larger sample size for detailed test because the auditor expects to find more deviations than he is willing to tolerate. If the expected error close to tolerable error, a large sample size for test of controls will be required to conclude that the deviations do not exceed tolerable error. Thus, the sample size would directly vary with expected error.

Where the auditor comes across numerous deviations before completing the tests on the entire sample size and he estimates that it is likely that deviation rate would exceed tolerable rate, he may decide to discontinue the sampling plan and conclude that reliance cannot be placed on controls in designing substantive tests. Expected errors are generally based upon auditor’s experience of last year and general control environment.

Substantive tests

Auditor’s preliminary assessment of expected amount of misstatement affect tolerable error. The more the preliminary assessment of misstatement the lower should be the tolerable error, and the larger should be the sample size.

(c) define population

Tests of controls

Population should be appropriate. The appropriateness is judged in the context of the control objective to be tested. For example if the objective is to test effectiveness of completeness objective of sales, the population will be defined as total number of delivery notes issued during the period rather than sales invoices. Population should also be complete. For example selecting two months in a year for testing effectiveness of a control objective is not adequate. The auditor has to consider that the controls operated throughout the year. Likewise, selection of a few branches or departments to test controls may not necessarily be the basis about effectiveness of same control about the remaining branches or departments.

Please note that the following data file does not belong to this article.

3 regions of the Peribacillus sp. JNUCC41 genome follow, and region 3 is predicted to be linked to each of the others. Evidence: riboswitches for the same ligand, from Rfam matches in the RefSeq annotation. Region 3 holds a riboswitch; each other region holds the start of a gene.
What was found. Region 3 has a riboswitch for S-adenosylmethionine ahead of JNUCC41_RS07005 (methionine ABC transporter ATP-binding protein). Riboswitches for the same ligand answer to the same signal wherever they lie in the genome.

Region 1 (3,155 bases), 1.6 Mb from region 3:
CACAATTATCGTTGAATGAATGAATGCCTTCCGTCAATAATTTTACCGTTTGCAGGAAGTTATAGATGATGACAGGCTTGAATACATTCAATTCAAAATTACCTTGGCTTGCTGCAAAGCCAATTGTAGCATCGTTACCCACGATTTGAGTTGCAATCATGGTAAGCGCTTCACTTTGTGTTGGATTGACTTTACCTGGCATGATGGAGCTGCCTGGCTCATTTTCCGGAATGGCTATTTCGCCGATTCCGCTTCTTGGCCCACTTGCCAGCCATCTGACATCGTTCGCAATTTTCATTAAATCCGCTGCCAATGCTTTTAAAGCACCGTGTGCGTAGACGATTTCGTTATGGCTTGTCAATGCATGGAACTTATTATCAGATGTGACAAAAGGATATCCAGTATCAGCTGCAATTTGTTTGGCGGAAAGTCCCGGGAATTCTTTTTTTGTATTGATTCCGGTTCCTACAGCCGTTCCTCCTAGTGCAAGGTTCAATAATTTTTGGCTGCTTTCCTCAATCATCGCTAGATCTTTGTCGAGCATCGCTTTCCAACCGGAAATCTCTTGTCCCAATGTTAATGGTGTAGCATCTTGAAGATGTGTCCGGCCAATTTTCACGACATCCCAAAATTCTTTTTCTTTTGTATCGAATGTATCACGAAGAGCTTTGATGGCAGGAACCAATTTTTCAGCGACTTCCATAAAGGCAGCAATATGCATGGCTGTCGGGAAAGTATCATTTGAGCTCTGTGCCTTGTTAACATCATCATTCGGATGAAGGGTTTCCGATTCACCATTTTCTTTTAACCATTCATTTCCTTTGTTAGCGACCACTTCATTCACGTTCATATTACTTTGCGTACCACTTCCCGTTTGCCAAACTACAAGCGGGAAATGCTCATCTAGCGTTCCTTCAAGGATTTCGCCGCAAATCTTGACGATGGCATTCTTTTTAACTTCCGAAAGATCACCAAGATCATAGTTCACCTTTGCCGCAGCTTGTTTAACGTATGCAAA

Substantive tests

Definition of population should be appropriate in relation to financial statement assertion to be checked. For example, if the objective is to test completeness assertion of accrued expenses, the population will not be e recorded accruals but the cheques issued in a subsequent period.

d) Select sample size

ample size may be selected either judgmentally or using statistical piing

12. STRATIFICATION

Stratification involves dividing the population into homogeneous groups strata. A stratum has limited variability in the values of the items mprising the group. Population becomes more homogenous when ms of substantially high or low values are divided into sub population.

Sampling is performed separately on each group. Later, the results of each stratum are combined to evaluate the total sample.

When the population is highly variable and has a large variation between the amounts of individual items and the average value, sampling without stratification would require a substantially large sample size. Stratification reduces the variability within a population.

Stratification enables the auditor to relate sample selection to materiality. Often the auditors examine a large percentage of the stratum containing high value items.

The ideal number of strata is ascertained on the basis of pattern of variation in the population values.

Example
Total inventory valuation Rs. 6,880,000 is composed of 1,620 items. Total population may be stratified, according to rupee value as follows.

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Thus by selecting 100 items, 75% of inventory cost may be checked.
Stratification is not usually applicable to tests of transaction classes.

13. SAMPLE SIZE, AND SAMPLING RISK

The formula for determining sample size is:
P x RF
n = ———————–
TE

Where,

P Value of population
RF Reliability factor
TE Tolerable error

The value of population has a direct impact on sample size

The greater the population value, the larger needs be the sample size.

Reliability factor is ascertained from statistical tables. Statistically, the reliability factors for zero misstatement are:

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Assume that the total value of population is Rs. 800,000; reliability factor is 3.0 no errors expected, and the tolerable misstatement is 40,000, the sample size will be:

Rs. 800,000 x 3.0
————————= 60 items
Rs. 40,000

If One is expected, the sample size will be:

Rs. 800,000 x 4.75
———————– = 95 items
Rs. 40,000